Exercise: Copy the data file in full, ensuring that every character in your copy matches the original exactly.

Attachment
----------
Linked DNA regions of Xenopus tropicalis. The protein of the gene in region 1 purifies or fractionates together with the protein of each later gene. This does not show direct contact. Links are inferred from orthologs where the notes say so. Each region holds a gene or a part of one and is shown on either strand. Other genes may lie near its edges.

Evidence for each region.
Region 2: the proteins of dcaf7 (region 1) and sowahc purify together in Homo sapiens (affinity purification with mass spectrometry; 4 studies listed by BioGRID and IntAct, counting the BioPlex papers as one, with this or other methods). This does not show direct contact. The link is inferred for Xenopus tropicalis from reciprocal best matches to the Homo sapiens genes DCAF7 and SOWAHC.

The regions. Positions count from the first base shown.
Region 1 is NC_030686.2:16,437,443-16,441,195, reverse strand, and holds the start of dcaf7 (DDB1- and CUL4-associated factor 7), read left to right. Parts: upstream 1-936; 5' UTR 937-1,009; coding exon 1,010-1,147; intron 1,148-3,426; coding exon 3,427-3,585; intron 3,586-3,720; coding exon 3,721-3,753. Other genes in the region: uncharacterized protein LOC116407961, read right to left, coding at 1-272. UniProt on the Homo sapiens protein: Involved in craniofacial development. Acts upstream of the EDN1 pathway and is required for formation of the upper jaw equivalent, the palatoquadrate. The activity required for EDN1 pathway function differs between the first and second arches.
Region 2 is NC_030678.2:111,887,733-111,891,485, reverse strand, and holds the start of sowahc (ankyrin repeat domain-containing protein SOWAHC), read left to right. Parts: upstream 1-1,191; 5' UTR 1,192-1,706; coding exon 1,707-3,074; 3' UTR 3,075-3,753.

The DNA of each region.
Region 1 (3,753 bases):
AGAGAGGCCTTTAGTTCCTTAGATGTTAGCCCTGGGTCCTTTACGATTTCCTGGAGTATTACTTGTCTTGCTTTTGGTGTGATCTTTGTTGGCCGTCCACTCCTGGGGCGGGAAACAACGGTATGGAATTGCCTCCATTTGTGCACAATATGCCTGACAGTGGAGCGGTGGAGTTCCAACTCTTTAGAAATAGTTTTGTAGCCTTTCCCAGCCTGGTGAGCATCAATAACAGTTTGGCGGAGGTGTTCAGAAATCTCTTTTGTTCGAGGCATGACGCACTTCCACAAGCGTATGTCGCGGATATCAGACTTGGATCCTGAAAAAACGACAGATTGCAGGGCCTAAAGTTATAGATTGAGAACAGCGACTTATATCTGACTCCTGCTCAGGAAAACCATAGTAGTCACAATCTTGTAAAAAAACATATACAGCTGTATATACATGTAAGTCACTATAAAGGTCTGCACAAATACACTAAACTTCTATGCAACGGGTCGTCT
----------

Linked DNA regions of Xenopus tropicalis. The protein of the gene in region 1 purifies or fractionates together with the protein of each later gene. This does not show direct contact. Links are inferred from orthologs where the notes say so. Each region holds a gene or a part of one and is shown on either strand. Other genes may lie near its edges.

Evidence for each region.
Region 2: the proteins of dcaf7 (region 1) and sowahc purify together in Homo sapiens (affinity purification with mass spectrometry; 4 studies listed by BioGRID and IntAct, counting the BioPlex papers as one, with this or other methods). This does not show direct contact. The link is inferred for Xenopus tropicalis from reciprocal best matches to the Homo sapiens genes DCAF7 and SOWAHC.

The regions. Positions count from the first base shown.
Region 1 is NC_030686.2:16,437,443-16,441,195, reverse strand, and holds the start of dcaf7 (DDB1- and CUL4-associated factor 7), read left to right. Parts: upstream 1-936; 5' UTR 937-1,009; coding exon 1,010-1,147; intron 1,148-3,426; coding exon 3,427-3,585; intron 3,586-3,720; coding exon 3,721-3,753. Other genes in the region: uncharacterized protein LOC116407961, read right to left, coding at 1-272. UniProt on the Homo sapiens protein: Involved in craniofacial development. Acts upstream of the EDN1 pathway and is required for formation of the upper jaw equivalent, the palatoquadrate. The activity required for EDN1 pathway function differs between the first and second arches.
Region 2 is NC_030678.2:111,887,733-111,891,485, reverse strand, and holds the start of sowahc (ankyrin repeat domain-containing protein SOWAHC), read left to right. Parts: upstream 1-1,191; 5' UTR 1,192-1,706; coding exon 1,707-3,074; 3' UTR 3,075-3,753.

The DNA of each region.
Region 1 (3,753 bases):
AGAGAGGCCTTTAGTTCCTTAGATGTTAGCCCTGGGTCCTTTACGATTTCCTGGAGTATTACTTGTCTTGCTTTTGGTGTGATCTTTGTTGGCCGTCCACTCCTGGGGCGGGAAACAACGGTATGGAATTGCCTCCATTTGTGCACAATATGCCTGACAGTGGAGCGGTGGAGTTCCAACTCTTTAGAAATAGTTTTGTAGCCTTTCCCAGCCTGGTGAGCATCAATAACAGTTTGGCGGAGGTGTTCAGAAATCTCTTTTGTTCGAGGCATGACGCACTTCCACAAGCGTATGTCGCGGATATCAGACTTGGATCCTGAAAAAACGACAGATTGCAGGGCCTAAAGTTATAGATTGAGAACAGCGACTTATATCTGACTCCTGCTCAGGAAAACCATAGTAGTCACAATCTTGTAAAAAAACATATACAGCTGTATATACATGTAAGTCACTATAAAGGTCTGCACAAATACACTAAACTTCTATGCAACGGGTCGTCT